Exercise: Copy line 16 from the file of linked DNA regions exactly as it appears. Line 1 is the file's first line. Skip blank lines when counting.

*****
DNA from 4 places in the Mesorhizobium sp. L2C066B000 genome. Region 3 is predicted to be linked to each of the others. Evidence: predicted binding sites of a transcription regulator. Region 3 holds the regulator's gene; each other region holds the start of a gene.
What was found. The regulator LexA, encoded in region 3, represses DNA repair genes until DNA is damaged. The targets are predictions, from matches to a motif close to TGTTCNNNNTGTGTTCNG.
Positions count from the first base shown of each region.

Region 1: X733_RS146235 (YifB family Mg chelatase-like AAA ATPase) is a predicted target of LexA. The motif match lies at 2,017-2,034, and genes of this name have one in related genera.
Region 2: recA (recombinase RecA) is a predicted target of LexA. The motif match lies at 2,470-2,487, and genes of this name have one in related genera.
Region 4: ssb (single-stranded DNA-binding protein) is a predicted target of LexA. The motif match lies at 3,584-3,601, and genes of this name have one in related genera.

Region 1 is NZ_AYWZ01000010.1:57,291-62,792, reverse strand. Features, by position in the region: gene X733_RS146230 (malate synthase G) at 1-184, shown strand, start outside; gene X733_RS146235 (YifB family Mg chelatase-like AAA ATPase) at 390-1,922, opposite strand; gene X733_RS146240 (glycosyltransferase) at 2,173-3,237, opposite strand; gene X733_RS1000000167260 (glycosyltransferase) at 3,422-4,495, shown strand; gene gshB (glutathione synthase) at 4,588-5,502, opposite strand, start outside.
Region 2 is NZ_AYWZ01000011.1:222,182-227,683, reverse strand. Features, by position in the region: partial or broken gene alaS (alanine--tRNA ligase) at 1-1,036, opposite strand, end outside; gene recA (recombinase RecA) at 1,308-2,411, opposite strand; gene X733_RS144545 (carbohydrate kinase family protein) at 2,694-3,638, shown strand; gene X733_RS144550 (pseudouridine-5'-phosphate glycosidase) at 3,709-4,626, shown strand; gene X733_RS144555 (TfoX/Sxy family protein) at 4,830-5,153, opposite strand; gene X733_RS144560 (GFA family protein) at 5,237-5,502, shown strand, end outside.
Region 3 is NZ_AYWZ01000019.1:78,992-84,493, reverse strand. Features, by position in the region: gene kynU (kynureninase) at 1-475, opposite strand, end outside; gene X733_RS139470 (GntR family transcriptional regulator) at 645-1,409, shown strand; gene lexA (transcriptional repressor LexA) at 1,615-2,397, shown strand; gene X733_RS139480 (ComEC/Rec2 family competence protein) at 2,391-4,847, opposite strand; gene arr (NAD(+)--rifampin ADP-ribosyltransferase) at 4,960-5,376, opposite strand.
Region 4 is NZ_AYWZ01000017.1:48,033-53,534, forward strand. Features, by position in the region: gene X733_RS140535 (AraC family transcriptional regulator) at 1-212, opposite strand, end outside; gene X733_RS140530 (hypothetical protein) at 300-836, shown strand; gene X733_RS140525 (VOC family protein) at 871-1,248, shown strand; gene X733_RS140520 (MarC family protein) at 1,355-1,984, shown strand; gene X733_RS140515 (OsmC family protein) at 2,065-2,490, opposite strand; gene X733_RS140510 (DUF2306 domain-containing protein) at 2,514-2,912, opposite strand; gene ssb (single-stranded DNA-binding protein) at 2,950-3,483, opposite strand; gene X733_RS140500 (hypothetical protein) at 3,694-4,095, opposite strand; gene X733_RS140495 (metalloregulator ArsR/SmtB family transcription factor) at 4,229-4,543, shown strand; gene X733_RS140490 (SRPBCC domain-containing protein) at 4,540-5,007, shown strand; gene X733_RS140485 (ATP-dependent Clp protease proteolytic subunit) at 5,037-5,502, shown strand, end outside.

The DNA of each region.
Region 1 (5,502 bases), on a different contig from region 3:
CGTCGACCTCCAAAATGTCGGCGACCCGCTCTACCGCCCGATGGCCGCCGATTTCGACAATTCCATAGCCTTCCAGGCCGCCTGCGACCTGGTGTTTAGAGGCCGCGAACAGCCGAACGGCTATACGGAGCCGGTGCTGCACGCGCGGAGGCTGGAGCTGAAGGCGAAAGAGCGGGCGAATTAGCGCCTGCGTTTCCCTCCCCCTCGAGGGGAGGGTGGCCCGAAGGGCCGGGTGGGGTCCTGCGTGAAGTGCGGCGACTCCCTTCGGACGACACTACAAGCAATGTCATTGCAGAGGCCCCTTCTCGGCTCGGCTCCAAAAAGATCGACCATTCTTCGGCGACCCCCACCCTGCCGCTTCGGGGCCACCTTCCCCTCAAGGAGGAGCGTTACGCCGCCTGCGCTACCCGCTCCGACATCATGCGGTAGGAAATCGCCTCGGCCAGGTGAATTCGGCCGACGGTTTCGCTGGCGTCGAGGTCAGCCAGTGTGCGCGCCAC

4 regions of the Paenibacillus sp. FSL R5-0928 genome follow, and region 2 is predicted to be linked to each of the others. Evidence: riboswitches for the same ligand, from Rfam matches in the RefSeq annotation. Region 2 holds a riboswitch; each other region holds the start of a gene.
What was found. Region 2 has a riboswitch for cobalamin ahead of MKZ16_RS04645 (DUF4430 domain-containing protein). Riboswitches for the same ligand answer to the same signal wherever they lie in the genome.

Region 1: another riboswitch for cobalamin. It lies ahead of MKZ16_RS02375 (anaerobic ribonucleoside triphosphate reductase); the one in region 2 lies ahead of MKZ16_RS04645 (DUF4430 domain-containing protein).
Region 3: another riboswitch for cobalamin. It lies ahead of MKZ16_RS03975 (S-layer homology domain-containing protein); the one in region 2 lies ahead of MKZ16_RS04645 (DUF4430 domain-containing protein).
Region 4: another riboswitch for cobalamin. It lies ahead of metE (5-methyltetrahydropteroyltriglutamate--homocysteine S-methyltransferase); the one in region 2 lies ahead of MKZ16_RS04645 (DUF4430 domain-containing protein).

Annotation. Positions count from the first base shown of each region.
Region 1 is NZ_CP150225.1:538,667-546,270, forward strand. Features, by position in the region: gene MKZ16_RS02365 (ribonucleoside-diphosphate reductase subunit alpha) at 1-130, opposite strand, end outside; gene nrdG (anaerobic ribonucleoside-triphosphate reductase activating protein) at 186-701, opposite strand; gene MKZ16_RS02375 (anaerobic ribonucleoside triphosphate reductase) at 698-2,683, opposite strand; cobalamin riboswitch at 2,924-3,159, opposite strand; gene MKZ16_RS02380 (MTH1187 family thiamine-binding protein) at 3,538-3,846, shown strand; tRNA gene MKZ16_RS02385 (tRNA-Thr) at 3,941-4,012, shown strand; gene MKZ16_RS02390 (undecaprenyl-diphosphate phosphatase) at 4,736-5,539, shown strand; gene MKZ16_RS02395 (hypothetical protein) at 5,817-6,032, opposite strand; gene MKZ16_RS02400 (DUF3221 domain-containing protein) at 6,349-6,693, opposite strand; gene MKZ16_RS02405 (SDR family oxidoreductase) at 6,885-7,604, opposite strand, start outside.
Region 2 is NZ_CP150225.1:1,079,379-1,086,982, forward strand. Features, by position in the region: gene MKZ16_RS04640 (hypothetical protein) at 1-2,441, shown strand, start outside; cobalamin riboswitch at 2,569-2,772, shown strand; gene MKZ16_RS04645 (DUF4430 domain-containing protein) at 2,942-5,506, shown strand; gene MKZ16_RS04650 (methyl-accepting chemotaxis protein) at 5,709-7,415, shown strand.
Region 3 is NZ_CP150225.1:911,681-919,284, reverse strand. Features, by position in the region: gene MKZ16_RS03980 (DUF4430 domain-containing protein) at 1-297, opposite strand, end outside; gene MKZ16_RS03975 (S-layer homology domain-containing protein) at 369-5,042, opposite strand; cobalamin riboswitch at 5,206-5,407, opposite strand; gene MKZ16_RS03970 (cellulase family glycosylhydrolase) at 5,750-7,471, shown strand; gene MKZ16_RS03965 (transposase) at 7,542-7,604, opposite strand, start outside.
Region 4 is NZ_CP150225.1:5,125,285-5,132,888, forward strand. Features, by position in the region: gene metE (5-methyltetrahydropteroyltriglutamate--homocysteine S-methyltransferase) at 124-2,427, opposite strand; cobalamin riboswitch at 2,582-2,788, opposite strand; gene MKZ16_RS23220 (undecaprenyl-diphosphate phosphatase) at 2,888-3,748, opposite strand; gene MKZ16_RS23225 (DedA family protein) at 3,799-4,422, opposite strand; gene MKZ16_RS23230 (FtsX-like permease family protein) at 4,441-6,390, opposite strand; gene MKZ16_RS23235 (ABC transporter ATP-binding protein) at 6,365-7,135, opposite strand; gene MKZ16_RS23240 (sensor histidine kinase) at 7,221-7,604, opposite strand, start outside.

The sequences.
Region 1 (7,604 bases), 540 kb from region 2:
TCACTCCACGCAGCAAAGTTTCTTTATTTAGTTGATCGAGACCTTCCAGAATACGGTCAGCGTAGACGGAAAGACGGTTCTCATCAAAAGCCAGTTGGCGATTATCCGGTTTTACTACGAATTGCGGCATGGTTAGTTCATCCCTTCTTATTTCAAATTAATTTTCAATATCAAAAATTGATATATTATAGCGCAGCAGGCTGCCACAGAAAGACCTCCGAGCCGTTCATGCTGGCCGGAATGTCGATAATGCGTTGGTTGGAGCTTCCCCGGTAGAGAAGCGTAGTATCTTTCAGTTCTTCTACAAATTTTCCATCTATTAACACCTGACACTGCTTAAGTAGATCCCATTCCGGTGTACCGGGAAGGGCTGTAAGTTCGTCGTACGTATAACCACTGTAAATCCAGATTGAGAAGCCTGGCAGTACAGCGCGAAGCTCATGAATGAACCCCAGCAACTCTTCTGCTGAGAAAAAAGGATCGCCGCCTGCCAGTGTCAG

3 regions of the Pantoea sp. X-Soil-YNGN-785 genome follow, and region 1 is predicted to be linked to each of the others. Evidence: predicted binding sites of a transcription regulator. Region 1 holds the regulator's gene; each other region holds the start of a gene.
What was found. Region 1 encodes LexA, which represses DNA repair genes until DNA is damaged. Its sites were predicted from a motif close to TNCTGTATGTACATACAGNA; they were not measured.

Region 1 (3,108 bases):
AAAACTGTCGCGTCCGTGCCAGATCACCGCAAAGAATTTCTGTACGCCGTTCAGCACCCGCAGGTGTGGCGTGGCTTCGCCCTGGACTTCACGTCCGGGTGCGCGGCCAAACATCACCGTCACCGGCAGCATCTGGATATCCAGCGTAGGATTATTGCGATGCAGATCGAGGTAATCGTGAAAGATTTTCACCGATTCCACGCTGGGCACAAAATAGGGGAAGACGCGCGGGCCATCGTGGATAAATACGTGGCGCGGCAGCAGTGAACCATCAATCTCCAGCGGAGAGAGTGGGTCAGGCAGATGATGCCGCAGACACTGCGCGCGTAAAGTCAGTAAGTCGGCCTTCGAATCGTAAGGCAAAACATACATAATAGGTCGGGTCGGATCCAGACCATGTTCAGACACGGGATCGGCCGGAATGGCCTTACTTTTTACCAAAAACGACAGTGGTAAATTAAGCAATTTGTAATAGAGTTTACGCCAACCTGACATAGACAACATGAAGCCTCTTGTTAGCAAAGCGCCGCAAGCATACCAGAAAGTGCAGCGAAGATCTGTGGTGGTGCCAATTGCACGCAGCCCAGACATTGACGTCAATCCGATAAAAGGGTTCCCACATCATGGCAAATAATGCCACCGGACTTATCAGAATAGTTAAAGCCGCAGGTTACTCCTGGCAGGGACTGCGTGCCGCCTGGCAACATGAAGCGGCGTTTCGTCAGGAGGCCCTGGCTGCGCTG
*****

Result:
Region 1: another riboswitch for cobalamin. It lies ahead of MKZ16_RS02375 (anaerobic ribonucleoside triphosphate reductase); the one in region 2 lies ahead of MKZ16_RS04645 (DUF4430 domain-containing protein).